Flash Fiction

Flash fiction is short, sharp, and memorable. They are stories allowed only to be a few hundred words. Below are three flash fiction pieces written by Sacred Heart students who have used their passion for writing to craft memorable works exploring internal struggles. Audrey’s Corner prides itself upon being a home for writers and readers to find hope. “The Corner Shelves,” “A Paper Promise,” and “My Unfinished Symphony” convey this message.

The Corner Shelves

By: Haley Alvarado

Stained more than a smoker’s teeth lay books older than you or me. Compromised spines broken from love now are embarrassed by pieces of tape as they slowly break. Their tears contribute to the story they have to tell. Those are the books hidden on the corner shelves of the library.  Not all of them are beaten or old, but those ones hold a sanctioned personality guaranteed. Leaving you undressed to find something that provokes tenderness. Till you’re left to disentangle the words to fill the spiraling void of want. To understand a page and the reverence that it made.

A Paper Promise

By: Kailey Blount

The stairwell told me a secret.

In all the years I’d made a home of his landing, he never once spoke a word. Wooden and wild, my blankets made a roof of his railing. A bed of his floors.

I never questioned our wordless ways. My company came in the form of spaces on a written page. Paper cuts and paper people. For memories and friends. I made them all on a stairwell who would never hear their ends.

Except, he did. He knew my stories. He knew my name. And he knew why I slept on his hollow steps, a tattered pillow under a nest of knots too busy to upset. My imaginings stayed awake, waiting for the familiar creak who’d tuck them in drawers and rock them to sleep.

I always assumed it would be the creak who’d forget. He’d stay silent one night, too worn out to warn me of distant dreams. He’d never return to pick up my seams.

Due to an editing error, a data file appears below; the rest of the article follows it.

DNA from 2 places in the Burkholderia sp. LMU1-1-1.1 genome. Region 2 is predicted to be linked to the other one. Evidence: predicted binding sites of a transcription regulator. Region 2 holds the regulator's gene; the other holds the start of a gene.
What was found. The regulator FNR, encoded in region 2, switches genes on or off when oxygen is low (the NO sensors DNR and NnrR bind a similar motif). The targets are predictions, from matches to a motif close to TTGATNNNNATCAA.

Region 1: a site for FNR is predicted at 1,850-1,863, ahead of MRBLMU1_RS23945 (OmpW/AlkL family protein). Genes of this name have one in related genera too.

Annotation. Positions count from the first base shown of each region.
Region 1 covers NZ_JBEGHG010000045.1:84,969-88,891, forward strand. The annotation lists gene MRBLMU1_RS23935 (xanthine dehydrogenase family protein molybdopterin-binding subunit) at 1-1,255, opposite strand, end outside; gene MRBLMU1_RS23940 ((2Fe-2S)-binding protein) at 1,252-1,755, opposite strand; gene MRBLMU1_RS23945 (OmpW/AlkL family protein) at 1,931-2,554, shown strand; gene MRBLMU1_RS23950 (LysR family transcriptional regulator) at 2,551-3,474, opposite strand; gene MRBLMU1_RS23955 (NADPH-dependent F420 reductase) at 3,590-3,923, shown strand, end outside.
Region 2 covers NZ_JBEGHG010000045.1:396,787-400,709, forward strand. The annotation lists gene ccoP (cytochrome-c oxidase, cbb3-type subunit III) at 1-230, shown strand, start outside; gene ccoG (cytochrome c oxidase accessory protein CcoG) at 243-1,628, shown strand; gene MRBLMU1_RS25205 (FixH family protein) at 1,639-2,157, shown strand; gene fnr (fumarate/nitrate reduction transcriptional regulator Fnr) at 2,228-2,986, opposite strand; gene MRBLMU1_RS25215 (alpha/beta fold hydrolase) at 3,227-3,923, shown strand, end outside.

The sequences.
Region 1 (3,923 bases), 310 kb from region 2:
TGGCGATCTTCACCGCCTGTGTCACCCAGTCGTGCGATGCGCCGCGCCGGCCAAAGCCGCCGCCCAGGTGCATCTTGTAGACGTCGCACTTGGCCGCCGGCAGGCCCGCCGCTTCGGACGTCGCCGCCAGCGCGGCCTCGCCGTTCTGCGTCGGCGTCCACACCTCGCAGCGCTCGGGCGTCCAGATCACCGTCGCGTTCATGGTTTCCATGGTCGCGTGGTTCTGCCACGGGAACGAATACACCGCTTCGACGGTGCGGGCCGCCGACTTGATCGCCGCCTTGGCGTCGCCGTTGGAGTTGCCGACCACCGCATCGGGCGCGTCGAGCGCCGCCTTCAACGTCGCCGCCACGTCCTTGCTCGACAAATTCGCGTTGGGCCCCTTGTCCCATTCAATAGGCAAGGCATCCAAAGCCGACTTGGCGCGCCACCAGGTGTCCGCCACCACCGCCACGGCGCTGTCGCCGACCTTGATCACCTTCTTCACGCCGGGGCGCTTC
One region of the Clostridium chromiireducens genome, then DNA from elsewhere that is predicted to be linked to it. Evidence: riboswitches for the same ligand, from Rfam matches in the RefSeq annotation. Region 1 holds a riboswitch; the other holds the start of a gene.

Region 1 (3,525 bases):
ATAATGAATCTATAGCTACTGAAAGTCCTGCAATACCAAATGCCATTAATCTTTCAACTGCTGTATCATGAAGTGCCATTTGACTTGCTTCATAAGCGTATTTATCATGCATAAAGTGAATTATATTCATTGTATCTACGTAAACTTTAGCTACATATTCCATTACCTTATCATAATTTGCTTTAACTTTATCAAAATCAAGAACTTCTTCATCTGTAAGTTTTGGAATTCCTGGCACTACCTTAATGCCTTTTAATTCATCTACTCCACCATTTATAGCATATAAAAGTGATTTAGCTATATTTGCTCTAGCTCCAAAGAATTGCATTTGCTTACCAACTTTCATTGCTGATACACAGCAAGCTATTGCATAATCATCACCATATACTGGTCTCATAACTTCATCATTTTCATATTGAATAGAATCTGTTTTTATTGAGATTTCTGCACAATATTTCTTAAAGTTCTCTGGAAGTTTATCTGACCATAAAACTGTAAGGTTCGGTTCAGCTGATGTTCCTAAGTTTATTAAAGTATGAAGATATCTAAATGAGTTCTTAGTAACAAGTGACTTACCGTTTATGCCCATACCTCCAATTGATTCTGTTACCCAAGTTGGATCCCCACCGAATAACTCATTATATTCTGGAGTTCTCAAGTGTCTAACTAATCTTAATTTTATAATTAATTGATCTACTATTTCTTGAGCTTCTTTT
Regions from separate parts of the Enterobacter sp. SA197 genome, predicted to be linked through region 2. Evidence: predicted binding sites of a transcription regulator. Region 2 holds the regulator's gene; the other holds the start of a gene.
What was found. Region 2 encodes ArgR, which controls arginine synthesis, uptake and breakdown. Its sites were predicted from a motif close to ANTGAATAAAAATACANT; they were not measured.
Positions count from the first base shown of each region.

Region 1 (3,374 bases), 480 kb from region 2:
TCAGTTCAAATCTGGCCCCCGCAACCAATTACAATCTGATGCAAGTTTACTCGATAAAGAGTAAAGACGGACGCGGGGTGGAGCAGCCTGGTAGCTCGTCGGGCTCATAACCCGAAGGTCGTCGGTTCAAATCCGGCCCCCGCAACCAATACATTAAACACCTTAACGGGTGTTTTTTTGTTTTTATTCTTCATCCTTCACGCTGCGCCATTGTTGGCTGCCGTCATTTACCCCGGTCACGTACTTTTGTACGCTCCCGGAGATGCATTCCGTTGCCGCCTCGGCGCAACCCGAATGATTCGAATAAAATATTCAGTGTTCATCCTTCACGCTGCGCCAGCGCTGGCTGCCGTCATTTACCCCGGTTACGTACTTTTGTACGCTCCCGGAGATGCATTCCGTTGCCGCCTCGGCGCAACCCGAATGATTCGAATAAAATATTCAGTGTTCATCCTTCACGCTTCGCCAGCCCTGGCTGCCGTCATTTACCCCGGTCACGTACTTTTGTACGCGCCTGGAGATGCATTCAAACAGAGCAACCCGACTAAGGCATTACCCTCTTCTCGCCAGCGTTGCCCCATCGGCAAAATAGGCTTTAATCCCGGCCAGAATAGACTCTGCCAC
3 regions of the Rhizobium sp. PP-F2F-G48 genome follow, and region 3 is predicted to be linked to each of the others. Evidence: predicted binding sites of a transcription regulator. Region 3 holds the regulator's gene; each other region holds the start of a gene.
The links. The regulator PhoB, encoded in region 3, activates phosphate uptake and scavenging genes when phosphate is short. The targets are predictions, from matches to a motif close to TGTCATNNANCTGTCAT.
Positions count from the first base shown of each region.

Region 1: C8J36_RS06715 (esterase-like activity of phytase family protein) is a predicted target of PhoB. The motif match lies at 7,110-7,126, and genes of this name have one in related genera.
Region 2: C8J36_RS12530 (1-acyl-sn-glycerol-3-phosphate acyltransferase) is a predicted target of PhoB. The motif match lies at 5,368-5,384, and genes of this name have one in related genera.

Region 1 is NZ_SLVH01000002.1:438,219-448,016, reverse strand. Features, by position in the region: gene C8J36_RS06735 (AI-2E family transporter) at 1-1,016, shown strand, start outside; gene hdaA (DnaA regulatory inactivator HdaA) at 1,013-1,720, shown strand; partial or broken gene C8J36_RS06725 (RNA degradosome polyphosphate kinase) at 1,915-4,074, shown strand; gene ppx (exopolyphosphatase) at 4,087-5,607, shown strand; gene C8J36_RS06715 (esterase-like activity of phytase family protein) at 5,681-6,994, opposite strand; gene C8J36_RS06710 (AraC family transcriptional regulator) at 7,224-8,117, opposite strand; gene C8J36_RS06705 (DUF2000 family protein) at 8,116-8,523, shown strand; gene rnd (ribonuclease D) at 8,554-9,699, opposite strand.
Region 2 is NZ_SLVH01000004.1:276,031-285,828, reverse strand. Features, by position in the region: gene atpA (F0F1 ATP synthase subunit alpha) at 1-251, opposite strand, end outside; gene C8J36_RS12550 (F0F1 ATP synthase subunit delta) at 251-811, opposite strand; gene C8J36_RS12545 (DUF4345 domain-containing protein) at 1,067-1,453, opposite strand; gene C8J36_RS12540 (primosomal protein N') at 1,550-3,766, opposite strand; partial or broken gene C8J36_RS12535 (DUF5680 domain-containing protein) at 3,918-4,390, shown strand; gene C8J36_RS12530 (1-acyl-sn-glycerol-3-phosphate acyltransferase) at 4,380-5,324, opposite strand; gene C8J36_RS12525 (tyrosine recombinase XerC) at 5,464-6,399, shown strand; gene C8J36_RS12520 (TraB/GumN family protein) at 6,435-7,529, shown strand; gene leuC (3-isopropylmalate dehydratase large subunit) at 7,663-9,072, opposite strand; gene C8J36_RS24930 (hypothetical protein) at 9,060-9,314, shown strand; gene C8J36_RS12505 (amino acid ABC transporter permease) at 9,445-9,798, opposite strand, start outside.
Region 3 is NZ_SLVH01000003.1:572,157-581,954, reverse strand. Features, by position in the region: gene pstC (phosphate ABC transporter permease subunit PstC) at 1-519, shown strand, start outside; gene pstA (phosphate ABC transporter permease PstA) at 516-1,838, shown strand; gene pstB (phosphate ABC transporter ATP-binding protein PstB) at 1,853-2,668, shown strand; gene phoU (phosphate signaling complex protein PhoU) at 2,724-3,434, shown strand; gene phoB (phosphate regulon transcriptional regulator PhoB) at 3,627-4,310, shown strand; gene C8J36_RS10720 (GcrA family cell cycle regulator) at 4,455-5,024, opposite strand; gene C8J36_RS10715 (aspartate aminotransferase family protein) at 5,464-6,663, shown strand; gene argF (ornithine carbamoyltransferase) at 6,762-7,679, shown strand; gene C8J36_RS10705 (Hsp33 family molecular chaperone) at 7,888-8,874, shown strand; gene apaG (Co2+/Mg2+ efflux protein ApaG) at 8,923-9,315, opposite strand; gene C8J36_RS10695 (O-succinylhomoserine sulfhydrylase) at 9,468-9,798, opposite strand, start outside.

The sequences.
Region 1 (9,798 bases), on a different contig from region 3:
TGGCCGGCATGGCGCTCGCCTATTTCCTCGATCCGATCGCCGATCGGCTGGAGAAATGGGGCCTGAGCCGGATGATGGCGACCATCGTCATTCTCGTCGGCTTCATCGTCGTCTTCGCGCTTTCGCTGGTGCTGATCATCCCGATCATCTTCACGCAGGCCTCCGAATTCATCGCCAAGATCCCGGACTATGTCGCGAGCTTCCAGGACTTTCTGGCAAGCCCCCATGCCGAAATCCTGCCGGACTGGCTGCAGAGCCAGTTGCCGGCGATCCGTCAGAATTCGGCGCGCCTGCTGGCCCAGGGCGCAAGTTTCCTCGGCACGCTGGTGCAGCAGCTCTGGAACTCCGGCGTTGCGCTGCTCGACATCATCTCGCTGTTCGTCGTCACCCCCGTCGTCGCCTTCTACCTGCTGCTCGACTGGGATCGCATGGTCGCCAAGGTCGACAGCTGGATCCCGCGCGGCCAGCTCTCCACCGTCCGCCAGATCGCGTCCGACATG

I never thought it would be me. Who’d keep the tattered pillow on a mattress, letting cobwebs fill the corners of where blankets used to sleep. Who’d keep the stories tucked in drawers, letting the paper people blow dust on the pages where I used to write words. Who’d yank a comb through the wild knots, letting the girl who I was drift into a woman who had forgot.

Now, with my soul stuck in the spaces of these paper pages, I remember the secret the stairwell told me all those years ago.

I creak on purpose to let you know you aren’t alone.

When my blanket left his corners, he shivered every night. His splinters missed my stories. My paper people. My wild knots. The way my toes felt on the banister when my mother would yell at me to stop.

And now, I can recall, a distant creak who never forgot the friend who’d filled his hollow heart with paper promises to never grow up.

My Unfinished Symphony

By: Jillian Reis

There is a Symphony in my head.

It’s loud and terrible and soft and beautiful. Sometimes it’s in a major chord, sometimes minor. For a long time, I thought it was ADHD or anxiety or something wrong with me. This unending melody fills my brain so relentlessly it must mean something is wrong with me.

One day I picked up an instrument and played part of the melody. People clapped and cheered, but it was only one instrument. It was only one part of the symphony. I tried to play it all at once, but it never works. I am one person, not an orchestra so only I can hear its tune.

Even if I played the symphony for all to hear, would they like it? Would they call me insane? Would they see it as a joke? Would it fall on deaf ears?

In the end, I am one person. I can’t play all the instruments at once and the melody is relentless.

My Unfinished Symphony, Forever Unfinished.

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